Technique to Assess Hazards in Underground Stone Mines: the Roof Fall Risk Index (RFRI)
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Technique to Assess Hazards in Underground Stone Mines: the Roof Fall Risk Index (RFRI)

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  • Description:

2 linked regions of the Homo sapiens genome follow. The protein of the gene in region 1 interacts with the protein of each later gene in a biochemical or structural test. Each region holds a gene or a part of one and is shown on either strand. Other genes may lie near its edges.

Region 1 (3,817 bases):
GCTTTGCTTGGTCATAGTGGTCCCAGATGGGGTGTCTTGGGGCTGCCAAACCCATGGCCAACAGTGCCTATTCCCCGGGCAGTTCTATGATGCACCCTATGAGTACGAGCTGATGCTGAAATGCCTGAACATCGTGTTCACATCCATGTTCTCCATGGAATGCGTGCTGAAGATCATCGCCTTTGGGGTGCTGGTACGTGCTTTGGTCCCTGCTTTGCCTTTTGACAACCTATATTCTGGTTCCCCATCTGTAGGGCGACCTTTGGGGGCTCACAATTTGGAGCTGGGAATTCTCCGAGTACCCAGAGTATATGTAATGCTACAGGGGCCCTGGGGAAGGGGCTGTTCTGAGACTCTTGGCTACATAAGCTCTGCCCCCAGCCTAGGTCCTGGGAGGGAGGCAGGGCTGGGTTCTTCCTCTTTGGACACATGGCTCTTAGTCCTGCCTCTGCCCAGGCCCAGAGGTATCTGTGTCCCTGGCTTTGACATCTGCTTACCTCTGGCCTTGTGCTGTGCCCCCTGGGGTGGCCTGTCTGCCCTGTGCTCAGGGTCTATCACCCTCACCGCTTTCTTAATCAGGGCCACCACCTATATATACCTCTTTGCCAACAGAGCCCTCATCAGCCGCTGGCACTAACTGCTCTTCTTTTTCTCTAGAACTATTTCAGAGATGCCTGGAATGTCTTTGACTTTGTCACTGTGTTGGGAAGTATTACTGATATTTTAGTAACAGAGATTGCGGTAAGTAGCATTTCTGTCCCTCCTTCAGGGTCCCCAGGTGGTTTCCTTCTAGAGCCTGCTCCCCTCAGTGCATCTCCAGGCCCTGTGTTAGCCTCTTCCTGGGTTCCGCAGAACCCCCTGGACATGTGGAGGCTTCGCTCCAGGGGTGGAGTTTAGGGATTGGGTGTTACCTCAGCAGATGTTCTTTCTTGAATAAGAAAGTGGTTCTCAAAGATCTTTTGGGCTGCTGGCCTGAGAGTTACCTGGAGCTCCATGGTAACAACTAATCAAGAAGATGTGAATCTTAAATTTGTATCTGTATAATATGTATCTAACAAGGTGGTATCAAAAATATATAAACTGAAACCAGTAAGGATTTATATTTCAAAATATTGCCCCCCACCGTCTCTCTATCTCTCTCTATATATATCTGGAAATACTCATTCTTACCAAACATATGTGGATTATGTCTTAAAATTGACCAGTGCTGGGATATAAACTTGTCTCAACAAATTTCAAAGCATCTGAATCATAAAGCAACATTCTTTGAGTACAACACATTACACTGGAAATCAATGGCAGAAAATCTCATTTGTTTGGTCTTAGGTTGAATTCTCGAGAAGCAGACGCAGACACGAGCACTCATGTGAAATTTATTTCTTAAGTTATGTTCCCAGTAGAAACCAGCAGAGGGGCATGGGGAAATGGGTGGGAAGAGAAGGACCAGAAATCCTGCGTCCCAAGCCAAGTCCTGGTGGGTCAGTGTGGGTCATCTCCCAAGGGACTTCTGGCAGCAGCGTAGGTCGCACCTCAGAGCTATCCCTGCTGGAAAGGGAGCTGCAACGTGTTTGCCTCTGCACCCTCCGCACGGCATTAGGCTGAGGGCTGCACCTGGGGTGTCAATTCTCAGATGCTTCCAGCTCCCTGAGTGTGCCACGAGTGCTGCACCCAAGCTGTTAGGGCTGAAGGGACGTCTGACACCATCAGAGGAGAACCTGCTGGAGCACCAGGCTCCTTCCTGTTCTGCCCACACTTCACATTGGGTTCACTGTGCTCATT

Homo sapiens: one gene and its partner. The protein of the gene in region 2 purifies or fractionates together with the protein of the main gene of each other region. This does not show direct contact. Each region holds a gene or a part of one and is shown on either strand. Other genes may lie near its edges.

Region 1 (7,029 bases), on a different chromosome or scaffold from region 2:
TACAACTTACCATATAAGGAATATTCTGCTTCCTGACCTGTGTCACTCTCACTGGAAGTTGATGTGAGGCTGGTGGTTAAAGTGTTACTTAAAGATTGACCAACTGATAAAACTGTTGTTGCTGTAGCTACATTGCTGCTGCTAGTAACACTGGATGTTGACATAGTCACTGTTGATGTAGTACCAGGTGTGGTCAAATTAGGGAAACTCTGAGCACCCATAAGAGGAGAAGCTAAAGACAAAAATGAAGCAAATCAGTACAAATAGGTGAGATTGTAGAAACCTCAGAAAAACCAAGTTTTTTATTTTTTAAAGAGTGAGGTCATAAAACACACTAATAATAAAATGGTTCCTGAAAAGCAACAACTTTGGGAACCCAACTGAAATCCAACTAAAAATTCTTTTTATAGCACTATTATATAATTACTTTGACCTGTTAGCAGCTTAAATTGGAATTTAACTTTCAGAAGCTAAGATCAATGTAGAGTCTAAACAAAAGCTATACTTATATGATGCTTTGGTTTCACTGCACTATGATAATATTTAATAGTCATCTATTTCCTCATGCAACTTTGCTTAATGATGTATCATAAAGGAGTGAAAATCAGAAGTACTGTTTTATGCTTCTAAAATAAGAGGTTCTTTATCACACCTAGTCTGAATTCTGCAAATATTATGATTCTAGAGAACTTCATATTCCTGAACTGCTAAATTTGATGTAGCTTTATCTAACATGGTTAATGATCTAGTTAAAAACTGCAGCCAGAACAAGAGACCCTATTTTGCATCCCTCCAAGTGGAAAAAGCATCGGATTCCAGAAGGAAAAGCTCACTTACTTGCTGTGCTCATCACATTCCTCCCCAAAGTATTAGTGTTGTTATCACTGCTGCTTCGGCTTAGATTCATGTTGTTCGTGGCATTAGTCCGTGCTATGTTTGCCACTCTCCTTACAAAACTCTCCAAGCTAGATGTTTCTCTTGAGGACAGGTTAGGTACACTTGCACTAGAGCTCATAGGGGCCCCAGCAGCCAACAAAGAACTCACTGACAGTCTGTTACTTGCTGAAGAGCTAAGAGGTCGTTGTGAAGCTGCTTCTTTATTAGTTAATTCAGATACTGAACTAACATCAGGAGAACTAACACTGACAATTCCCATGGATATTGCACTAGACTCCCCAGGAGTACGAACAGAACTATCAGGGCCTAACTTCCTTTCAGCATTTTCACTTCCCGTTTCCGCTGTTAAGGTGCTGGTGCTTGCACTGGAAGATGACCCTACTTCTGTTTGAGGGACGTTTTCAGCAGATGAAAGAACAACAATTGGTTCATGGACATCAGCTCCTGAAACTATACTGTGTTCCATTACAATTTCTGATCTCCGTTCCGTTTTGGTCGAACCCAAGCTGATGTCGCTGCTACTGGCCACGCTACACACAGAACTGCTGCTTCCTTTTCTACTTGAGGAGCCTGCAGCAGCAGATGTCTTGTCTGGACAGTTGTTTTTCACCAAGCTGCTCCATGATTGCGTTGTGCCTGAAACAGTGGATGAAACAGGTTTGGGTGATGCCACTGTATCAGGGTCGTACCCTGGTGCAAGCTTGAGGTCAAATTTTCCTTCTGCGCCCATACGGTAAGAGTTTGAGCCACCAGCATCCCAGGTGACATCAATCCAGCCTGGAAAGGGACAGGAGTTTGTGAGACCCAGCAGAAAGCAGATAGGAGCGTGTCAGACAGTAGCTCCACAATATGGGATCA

The potential for roof fails in underground mines remains a clear and present danger for mine workers An investigation of ground conditions in nearly 50 percent of the nation’s underground stone mines fold that the slate of roof stability is primarily determined in a limited and subjective manner. These large-opening mines with roof heights typically 7 m (23 ft) or more, make physical observation difficult. Although some mines use monitoring techniques to gain additional information an roof stability, this practice is usually short term and localized to address ground conditions in a particular section or part of the mine. A roof-fall hazard-assessment techniques was development based on engineering judgment acquired from extensive underground stone mine experience and on exanimation of the related literature. This technique utilizes observational processes to determine roof fall likelihood Case-study scenarios offer a realistic picture of model implementation. Providing the mine level decision-maker with an accurate assessment tool to ascertain the level of ground fall hazards is expected to reduce mint worker injuries and fatalities Moreover; the presences of danger can be overcome with a clear picture of quantified ground conditions.
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